This is probably the most exciting time of year for someone that LOVES fruit and that tries to eat by the seasons. Plus, I have two blueberry bushes and they are exploding with blueberries right now. Since I live in California, my blueberry bushes last year weren’t very prolific. The rain this season has been significantly better but we also started collecting the water from when we’re letting it warm up to take showers. Moral of the story: lots and lots of blueberries, which equals a super happy Katie.
Jennifer Tyler Lee suggests that blueberries are a gateway food for kids because they are willing to try blueberries and therefore step outside their food comfort zone. She has recipe for a Cinnamon-Blueberry Sauce that would be great on ice cream, pancakes or waffles, or CREPES!!!! Yum!
- Blueberries have a shelf life of about two weeks – freeze whatever you can’t eat. Frozen berries are almost as nutritious as fresh berries. Ideally they are “flash frozen”.
- Great source of vitamin C, K, manganese, and fiber.
- Contain flavonoid antioxidants such as: anthocyanins, kaempferol, and stilbenes.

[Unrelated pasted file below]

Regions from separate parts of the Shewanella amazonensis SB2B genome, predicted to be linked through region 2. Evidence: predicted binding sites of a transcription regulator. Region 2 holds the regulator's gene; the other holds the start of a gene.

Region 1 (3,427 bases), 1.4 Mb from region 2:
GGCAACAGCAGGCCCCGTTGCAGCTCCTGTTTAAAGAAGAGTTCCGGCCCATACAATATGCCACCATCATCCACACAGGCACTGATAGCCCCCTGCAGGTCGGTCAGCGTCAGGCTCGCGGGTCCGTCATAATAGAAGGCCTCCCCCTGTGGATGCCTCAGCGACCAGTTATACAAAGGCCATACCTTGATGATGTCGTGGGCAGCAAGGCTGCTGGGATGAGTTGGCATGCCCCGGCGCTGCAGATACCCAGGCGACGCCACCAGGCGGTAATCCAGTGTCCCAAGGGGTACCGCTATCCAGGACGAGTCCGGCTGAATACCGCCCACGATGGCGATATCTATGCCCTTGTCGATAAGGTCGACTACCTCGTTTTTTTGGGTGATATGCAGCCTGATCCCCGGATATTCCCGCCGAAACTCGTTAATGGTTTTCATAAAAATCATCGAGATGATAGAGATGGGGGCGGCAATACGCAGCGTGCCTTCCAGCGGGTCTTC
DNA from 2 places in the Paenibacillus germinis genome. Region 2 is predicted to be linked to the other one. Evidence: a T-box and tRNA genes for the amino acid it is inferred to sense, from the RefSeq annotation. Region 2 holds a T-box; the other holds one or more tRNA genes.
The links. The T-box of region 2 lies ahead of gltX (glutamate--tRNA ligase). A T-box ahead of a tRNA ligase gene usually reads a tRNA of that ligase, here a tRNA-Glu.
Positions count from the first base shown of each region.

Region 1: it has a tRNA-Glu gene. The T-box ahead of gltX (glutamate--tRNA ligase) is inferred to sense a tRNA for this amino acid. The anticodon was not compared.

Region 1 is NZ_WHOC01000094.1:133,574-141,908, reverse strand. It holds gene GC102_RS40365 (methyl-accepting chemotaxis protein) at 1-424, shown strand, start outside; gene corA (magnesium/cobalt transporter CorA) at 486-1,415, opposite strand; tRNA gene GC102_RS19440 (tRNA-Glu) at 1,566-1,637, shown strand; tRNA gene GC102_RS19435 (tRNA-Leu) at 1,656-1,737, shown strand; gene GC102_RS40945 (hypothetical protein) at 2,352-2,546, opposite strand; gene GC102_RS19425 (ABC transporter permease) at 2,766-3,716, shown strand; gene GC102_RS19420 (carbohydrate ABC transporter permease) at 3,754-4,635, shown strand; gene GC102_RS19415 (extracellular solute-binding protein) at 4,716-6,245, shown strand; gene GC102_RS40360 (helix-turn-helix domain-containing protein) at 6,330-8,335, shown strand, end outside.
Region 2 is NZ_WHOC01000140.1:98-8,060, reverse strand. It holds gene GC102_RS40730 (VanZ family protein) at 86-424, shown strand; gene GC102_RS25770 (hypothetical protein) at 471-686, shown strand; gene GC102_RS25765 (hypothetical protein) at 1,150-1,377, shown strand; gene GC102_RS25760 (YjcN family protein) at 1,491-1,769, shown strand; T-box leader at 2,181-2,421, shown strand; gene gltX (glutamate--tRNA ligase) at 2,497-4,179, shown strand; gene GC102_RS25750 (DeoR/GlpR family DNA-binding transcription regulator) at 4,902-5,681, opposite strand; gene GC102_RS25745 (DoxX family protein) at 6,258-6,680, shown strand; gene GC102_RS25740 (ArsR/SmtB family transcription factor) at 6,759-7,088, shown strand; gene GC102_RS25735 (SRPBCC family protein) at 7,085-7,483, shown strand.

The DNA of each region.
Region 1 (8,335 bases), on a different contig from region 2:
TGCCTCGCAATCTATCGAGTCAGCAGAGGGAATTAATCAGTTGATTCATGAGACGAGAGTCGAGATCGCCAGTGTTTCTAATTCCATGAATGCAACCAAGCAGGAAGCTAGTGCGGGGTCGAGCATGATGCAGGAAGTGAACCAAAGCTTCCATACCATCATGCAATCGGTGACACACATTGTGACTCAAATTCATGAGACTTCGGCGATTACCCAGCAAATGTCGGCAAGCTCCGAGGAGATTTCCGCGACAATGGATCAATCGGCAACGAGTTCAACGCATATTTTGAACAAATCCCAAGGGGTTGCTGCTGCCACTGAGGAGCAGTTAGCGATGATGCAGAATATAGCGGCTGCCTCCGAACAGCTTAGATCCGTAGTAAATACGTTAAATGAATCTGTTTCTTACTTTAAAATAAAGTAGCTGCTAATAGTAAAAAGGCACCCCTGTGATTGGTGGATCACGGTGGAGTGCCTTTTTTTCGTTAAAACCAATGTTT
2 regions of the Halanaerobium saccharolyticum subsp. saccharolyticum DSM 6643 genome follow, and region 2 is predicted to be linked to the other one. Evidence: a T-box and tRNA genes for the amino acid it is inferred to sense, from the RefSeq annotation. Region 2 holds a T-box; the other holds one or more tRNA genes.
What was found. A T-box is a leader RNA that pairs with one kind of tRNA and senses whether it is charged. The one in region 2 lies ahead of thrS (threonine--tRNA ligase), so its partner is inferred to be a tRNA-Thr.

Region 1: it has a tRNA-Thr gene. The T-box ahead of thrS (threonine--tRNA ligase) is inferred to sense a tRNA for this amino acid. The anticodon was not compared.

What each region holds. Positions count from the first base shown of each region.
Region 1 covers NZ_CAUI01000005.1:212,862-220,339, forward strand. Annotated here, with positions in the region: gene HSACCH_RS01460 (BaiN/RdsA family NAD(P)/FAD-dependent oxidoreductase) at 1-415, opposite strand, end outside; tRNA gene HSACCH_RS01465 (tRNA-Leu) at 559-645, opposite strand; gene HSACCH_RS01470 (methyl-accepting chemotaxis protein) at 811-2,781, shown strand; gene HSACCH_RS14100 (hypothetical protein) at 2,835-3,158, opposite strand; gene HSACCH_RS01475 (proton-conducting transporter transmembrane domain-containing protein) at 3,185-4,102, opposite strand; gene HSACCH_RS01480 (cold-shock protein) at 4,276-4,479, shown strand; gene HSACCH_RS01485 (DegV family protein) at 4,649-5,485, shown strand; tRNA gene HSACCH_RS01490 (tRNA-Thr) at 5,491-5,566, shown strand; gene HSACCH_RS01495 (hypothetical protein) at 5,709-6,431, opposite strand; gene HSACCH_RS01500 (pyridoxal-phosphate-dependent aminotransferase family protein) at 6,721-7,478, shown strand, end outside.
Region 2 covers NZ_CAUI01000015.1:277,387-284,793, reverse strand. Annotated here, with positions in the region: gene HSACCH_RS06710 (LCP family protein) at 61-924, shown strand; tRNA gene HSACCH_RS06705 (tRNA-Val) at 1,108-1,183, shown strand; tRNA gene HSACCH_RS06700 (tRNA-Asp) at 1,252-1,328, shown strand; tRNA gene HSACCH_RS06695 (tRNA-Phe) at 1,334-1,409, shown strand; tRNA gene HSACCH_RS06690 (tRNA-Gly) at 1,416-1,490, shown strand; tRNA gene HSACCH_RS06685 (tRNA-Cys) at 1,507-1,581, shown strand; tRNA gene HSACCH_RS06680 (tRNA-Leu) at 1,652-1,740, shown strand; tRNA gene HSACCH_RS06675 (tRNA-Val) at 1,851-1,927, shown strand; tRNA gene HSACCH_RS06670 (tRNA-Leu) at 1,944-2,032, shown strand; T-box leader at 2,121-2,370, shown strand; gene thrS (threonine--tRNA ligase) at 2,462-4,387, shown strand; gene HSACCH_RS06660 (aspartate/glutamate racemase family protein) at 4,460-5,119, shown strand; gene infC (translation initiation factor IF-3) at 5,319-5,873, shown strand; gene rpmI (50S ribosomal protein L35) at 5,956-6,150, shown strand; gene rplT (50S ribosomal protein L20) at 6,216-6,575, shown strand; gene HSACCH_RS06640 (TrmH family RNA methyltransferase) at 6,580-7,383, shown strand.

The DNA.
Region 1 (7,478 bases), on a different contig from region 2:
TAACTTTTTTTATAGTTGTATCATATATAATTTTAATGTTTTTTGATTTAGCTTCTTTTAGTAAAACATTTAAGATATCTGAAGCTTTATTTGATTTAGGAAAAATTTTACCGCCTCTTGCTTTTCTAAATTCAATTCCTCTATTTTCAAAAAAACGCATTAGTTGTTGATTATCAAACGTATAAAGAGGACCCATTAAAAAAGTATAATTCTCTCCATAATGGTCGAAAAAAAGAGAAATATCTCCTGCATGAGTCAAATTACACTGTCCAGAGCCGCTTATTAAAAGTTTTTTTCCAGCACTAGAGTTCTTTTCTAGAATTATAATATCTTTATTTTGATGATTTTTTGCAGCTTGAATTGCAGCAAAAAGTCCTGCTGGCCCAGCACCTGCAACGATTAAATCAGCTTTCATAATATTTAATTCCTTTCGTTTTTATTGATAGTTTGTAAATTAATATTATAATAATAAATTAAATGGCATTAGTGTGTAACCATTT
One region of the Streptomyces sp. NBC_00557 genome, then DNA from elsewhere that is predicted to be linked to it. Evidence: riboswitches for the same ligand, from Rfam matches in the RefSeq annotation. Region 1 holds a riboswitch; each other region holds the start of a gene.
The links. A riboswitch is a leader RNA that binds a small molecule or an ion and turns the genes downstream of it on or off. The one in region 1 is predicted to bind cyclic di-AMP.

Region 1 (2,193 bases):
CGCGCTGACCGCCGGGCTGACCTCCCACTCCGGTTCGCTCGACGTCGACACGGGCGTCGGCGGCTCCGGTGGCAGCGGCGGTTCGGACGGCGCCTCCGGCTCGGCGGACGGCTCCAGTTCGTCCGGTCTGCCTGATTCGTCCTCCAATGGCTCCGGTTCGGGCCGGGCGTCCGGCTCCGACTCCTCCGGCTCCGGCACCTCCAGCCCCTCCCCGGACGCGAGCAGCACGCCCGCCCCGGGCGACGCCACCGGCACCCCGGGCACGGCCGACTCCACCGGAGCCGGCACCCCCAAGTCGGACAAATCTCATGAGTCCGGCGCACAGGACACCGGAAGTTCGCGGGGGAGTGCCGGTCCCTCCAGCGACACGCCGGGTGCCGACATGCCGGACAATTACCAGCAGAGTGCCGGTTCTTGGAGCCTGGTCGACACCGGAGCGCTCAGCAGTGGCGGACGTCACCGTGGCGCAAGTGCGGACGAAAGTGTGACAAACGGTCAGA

- The antioxidant content of blueberries helps to counterbalance free radical damage and the inflammatory response.
- High intake has been associated with lower risk of ovarian cancer, lung cancer risk in smokers, reduced anxiety, depression, and inflammation.
- Risk of dementia decreased with an increased weekly consumption of blueberries and strawberries.
- Aronia berries, a relative of modern blueberries, have nearly 5 times the antioxidant value of our most nutritious modern blueberry.
- Blueberries are also known for their ability to lower blood pressure, reduce arterial plaque, and prevented obesity in rat studies.
- Cooked blueberries are actually more nutritious than raw berries because the cooking process makes the antioxidants more bioavailable (easier for your body to use).
- Dried blueberries are less nutritious than fresh berries.
From The 52 New Foods Challenge: A Family Cooking Adventure for Each Week of the Year, with 150 Recipes by Jennifer Tyler Lee, Superfoods: The Healthiest Foods on the Planet
by Tonia Reinhard, and Eating on the Wild Side: The Missing Link to Optimum Health
by Jo Robinson.